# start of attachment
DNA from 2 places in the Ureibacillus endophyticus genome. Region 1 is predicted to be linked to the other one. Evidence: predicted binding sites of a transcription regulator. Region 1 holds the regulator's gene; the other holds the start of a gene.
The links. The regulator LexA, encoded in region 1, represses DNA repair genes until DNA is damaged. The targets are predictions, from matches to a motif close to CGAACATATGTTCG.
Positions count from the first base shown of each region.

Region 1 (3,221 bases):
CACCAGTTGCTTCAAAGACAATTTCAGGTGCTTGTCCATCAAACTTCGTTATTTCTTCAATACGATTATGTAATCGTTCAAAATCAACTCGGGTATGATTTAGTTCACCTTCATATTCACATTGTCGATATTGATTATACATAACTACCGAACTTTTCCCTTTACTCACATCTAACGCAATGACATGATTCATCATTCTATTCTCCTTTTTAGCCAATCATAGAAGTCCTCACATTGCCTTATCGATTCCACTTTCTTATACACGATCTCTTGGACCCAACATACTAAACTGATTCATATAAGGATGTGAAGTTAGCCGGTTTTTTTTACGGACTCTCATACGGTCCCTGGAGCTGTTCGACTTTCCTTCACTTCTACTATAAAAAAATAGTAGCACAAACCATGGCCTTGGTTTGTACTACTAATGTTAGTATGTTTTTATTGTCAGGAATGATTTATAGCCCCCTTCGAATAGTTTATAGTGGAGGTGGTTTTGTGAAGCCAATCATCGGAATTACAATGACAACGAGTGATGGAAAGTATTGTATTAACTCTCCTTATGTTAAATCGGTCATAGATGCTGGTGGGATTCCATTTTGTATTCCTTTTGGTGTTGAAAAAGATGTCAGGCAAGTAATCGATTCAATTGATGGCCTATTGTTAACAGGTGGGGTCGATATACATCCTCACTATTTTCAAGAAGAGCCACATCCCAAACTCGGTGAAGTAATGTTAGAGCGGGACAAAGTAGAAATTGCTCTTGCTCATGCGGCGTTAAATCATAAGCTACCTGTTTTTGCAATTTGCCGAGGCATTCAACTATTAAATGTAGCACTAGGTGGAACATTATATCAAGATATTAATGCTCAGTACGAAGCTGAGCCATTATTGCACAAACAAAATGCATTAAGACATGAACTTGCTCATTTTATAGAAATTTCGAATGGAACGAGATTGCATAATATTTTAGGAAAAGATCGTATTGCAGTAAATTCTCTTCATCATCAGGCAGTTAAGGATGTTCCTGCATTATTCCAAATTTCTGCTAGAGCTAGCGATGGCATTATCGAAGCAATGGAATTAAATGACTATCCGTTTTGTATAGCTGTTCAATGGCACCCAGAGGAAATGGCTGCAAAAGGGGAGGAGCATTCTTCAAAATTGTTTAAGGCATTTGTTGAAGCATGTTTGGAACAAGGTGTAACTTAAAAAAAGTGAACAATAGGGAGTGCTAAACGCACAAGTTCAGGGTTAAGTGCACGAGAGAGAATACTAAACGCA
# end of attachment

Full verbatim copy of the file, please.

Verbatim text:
DNA from 2 places in the Ureibacillus endophyticus genome. Region 1 is predicted to be linked to the other one. Evidence: predicted binding sites of a transcription regulator. Region 1 holds the regulator's gene; the other holds the start of a gene.
The links. The regulator LexA, encoded in region 1, represses DNA repair genes until DNA is damaged. The targets are predictions, from matches to a motif close to CGAACATATGTTCG.
Positions count from the first base shown of each region.

Region 1 (3,221 bases):
CACCAGTTGCTTCAAAGACAATTTCAGGTGCTTGTCCATCAAACTTCGTTATTTCTTCAATACGATTATGTAATCGTTCAAAATCAACTCGGGTATGATTTAGTTCACCTTCATATTCACATTGTCGATATTGATTATACATAACTACCGAACTTTTCCCTTTACTCACATCTAACGCAATGACATGATTCATCATTCTATTCTCCTTTTTAGCCAATCATAGAAGTCCTCACATTGCCTTATCGATTCCACTTTCTTATACACGATCTCTTGGACCCAACATACTAAACTGATTCATATAAGGATGTGAAGTTAGCCGGTTTTTTTTACGGACTCTCATACGGTCCCTGGAGCTGTTCGACTTTCCTTCACTTCTACTATAAAAAAATAGTAGCACAAACCATGGCCTTGGTTTGTACTACTAATGTTAGTATGTTTTTATTGTCAGGAATGATTTATAGCCCCCTTCGAATAGTTTATAGTGGAGGTGGTTTTGTGAAGCCAATCATCGGAATTACAATGACAACGAGTGATGGAAAGTATTGTATTAACTCTCCTTATGTTAAATCGGTCATAGATGCTGGTGGGATTCCATTTTGTATTCCTTTTGGTGTTGAAAAAGATGTCAGGCAAGTAATCGATTCAATTGATGGCCTATTGTTAACAGGTGGGGTCGATATACATCCTCACTATTTTCAAGAAGAGCCACATCCCAAACTCGGTGAAGTAATGTTAGAGCGGGACAAAGTAGAAATTGCTCTTGCTCATGCGGCGTTAAATCATAAGCTACCTGTTTTTGCAATTTGCCGAGGCATTCAACTATTAAATGTAGCACTAGGTGGAACATTATATCAAGATATTAATGCTCAGTACGAAGCTGAGCCATTATTGCACAAACAAAATGCATTAAGACATGAACTTGCTCATTTTATAGAAATTTCGAATGGAACGAGATTGCATAATATTTTAGGAAAAGATCGTATTGCAGTAAATTCTCTTCATCATCAGGCAGTTAAGGATGTTCCTGCATTATTCCAAATTTCTGCTAGAGCTAGCGATGGCATTATCGAAGCAATGGAATTAAATGACTATCCGTTTTGTATAGCTGTTCAATGGCACCCAGAGGAAATGGCTGCAAAAGGGGAGGAGCATTCTTCAAAATTGTTTAAGGCATTTGTTGAAGCATGTTTGGAACAAGGTGTAACTTAAAAAAAGTGAACAATAGGGAGTGCTAAACGCACAAGTTCAGGGTTAAGTGCACGAGAGAGAATACTAAACGCA